frozen vacation

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We knew today was going to be tough, because we had seen the whole distance.

The thing about walking is this: it seems much harder from a vehicle or an airplane, because then you are able to see large distances at a time. But once you are out there walking on your own two feet, you can really only see up to the horizon, and you never really get to grasp the immensity of the distance that might be ahead.

Today was different, though. We had ridden the whole way in a cab the night before, and today we rode it again. So we knew exactly what lay ahead.

It was demotivating.

Anyway, we went back to the house where we had stored the Caboose, and we said thank you and good-bye to this friendly gentleman:

Then we followed a bunch of sheep on the road:

This is what it looked like:

After two hours, we came to a large village that was made up of pink houses like this one:

Or these:

Or these:

We passed the bazaar, but we did not stop:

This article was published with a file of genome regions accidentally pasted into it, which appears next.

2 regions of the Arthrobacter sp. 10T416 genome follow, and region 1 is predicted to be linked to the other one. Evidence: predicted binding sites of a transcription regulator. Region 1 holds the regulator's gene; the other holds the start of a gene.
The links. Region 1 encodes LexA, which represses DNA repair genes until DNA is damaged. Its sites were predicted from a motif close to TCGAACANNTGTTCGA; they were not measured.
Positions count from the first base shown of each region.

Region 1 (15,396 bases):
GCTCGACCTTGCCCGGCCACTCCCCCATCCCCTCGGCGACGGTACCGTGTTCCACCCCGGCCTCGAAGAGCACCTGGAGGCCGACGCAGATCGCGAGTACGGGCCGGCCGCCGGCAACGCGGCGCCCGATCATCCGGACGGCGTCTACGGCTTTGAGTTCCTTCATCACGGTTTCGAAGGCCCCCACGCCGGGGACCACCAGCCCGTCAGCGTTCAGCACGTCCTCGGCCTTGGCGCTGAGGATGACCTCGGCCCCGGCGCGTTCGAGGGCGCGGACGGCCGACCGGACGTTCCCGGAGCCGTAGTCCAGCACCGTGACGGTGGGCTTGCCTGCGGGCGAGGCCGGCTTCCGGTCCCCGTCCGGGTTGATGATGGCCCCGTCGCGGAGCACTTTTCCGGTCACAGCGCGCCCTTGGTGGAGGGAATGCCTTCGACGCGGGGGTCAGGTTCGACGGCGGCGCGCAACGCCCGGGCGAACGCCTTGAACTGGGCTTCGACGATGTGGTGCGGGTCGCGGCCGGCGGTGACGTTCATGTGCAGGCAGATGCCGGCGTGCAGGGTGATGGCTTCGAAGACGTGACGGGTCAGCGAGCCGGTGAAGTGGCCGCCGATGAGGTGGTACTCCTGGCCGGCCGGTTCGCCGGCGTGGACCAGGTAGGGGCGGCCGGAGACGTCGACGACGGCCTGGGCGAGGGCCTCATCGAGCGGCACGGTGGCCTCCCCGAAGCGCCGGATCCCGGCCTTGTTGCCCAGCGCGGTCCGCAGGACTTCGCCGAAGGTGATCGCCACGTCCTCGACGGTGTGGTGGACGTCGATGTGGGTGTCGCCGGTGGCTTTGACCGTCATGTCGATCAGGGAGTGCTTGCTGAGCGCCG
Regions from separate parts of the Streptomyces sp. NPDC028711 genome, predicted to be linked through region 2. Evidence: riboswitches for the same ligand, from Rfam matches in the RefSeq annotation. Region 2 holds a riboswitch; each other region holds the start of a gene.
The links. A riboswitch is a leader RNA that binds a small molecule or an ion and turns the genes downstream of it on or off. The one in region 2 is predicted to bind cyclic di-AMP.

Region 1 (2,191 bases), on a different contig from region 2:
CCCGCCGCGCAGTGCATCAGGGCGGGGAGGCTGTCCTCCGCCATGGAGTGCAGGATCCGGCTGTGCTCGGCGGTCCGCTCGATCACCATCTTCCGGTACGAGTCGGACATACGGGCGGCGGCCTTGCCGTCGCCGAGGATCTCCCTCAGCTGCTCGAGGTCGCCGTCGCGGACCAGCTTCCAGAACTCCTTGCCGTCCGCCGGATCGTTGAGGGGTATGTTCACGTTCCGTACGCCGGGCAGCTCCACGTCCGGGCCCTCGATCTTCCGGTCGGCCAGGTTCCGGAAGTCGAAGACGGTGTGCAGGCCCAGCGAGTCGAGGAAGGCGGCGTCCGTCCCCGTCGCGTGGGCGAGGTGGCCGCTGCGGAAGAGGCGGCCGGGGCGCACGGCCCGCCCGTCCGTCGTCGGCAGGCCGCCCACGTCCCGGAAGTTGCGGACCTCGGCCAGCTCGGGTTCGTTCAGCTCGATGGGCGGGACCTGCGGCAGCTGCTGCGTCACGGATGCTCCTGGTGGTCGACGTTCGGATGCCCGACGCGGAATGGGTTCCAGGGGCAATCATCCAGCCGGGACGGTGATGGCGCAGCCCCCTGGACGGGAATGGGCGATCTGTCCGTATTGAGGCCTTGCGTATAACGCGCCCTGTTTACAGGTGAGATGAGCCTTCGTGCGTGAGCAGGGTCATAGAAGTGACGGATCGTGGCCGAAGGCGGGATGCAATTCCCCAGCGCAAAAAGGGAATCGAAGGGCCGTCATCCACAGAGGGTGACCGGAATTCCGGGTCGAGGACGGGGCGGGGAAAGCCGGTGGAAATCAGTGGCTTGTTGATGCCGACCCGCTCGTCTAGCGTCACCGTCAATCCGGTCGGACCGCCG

We saw a beautiful girl with what appeared to be her little sister, but we did not stop.

This is where we stopped, next to an orchard:

We only stayed there for twenty minutes, but once we got back on the way we felt frozen to the bone:

And the land looked bleak:

And the road did, too:

It was tough walking:

But we passed a place called Boston, which was kind of fun:

Not haha-fun. But hehe-fun.

We knew we had to walk exactly forty kilometers that day, and we knew that it would be dark before six in the evening. That’s why we never really stopped. However we were still on the road after sunset. So we put on our lights:

And I put on my reflective vest:

Then we slowly waltzed into town:

When we reached the 40k-mark, we stopped for a photo:

And for a celebratory handshake:

It had been a tough few days.

I decided not to ask my little brother how he was enjoying his vacation with me.



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